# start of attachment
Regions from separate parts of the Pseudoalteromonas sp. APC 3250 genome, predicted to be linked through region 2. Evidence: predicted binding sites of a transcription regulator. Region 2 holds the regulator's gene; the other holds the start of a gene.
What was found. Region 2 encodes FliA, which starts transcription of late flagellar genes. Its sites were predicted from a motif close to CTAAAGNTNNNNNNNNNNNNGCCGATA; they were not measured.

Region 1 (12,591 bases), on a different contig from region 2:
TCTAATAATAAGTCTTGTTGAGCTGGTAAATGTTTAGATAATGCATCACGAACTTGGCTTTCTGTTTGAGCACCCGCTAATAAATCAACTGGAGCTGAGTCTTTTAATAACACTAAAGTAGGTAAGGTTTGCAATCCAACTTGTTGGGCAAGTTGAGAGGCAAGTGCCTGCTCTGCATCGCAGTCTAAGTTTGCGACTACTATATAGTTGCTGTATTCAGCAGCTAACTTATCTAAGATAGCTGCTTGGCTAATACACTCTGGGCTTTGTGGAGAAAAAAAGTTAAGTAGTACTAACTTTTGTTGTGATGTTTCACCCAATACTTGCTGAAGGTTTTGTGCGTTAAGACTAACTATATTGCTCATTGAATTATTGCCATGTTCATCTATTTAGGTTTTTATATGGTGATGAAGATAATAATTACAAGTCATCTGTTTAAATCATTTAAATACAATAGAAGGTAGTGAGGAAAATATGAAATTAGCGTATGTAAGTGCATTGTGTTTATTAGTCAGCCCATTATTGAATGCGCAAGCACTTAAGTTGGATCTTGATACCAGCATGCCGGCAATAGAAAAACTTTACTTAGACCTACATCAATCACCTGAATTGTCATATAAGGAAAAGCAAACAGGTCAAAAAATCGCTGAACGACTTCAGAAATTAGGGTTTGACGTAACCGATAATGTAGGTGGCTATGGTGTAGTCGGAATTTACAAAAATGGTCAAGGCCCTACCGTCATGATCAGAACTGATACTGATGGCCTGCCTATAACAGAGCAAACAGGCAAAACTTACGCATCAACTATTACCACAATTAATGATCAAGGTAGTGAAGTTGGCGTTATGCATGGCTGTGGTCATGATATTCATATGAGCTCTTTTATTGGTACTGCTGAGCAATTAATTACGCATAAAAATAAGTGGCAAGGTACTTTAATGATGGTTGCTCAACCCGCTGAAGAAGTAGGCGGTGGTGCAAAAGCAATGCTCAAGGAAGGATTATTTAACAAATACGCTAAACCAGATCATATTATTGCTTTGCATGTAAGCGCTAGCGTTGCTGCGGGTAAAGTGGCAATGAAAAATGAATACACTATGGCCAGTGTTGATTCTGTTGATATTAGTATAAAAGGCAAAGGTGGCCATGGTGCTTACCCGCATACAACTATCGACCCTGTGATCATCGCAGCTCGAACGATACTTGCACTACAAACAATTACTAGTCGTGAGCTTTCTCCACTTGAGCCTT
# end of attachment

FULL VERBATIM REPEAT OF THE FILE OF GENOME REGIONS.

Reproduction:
Regions from separate parts of the Pseudoalteromonas sp. APC 3250 genome, predicted to be linked through region 2. Evidence: predicted binding sites of a transcription regulator. Region 2 holds the regulator's gene; the other holds the start of a gene.
What was found. Region 2 encodes FliA, which starts transcription of late flagellar genes. Its sites were predicted from a motif close to CTAAAGNTNNNNNNNNNNNNGCCGATA; they were not measured.

Region 1 (12,591 bases), on a different contig from region 2:
TCTAATAATAAGTCTTGTTGAGCTGGTAAATGTTTAGATAATGCATCACGAACTTGGCTTTCTGTTTGAGCACCCGCTAATAAATCAACTGGAGCTGAGTCTTTTAATAACACTAAAGTAGGTAAGGTTTGCAATCCAACTTGTTGGGCAAGTTGAGAGGCAAGTGCCTGCTCTGCATCGCAGTCTAAGTTTGCGACTACTATATAGTTGCTGTATTCAGCAGCTAACTTATCTAAGATAGCTGCTTGGCTAATACACTCTGGGCTTTGTGGAGAAAAAAAGTTAAGTAGTACTAACTTTTGTTGTGATGTTTCACCCAATACTTGCTGAAGGTTTTGTGCGTTAAGACTAACTATATTGCTCATTGAATTATTGCCATGTTCATCTATTTAGGTTTTTATATGGTGATGAAGATAATAATTACAAGTCATCTGTTTAAATCATTTAAATACAATAGAAGGTAGTGAGGAAAATATGAAATTAGCGTATGTAAGTGCATTGTGTTTATTAGTCAGCCCATTATTGAATGCGCAAGCACTTAAGTTGGATCTTGATACCAGCATGCCGGCAATAGAAAAACTTTACTTAGACCTACATCAATCACCTGAATTGTCATATAAGGAAAAGCAAACAGGTCAAAAAATCGCTGAACGACTTCAGAAATTAGGGTTTGACGTAACCGATAATGTAGGTGGCTATGGTGTAGTCGGAATTTACAAAAATGGTCAAGGCCCTACCGTCATGATCAGAACTGATACTGATGGCCTGCCTATAACAGAGCAAACAGGCAAAACTTACGCATCAACTATTACCACAATTAATGATCAAGGTAGTGAAGTTGGCGTTATGCATGGCTGTGGTCATGATATTCATATGAGCTCTTTTATTGGTACTGCTGAGCAATTAATTACGCATAAAAATAAGTGGCAAGGTACTTTAATGATGGTTGCTCAACCCGCTGAAGAAGTAGGCGGTGGTGCAAAAGCAATGCTCAAGGAAGGATTATTTAACAAATACGCTAAACCAGATCATATTATTGCTTTGCATGTAAGCGCTAGCGTTGCTGCGGGTAAAGTGGCAATGAAAAATGAATACACTATGGCCAGTGTTGATTCTGTTGATATTAGTATAAAAGGCAAAGGTGGCCATGGTGCTTACCCGCATACAACTATCGACCCTGTGATCATCGCAGCTCGAACGATACTTGCACTACAAACAATTACTAGTCGTGAGCTTTCTCCACTTGAGCCTT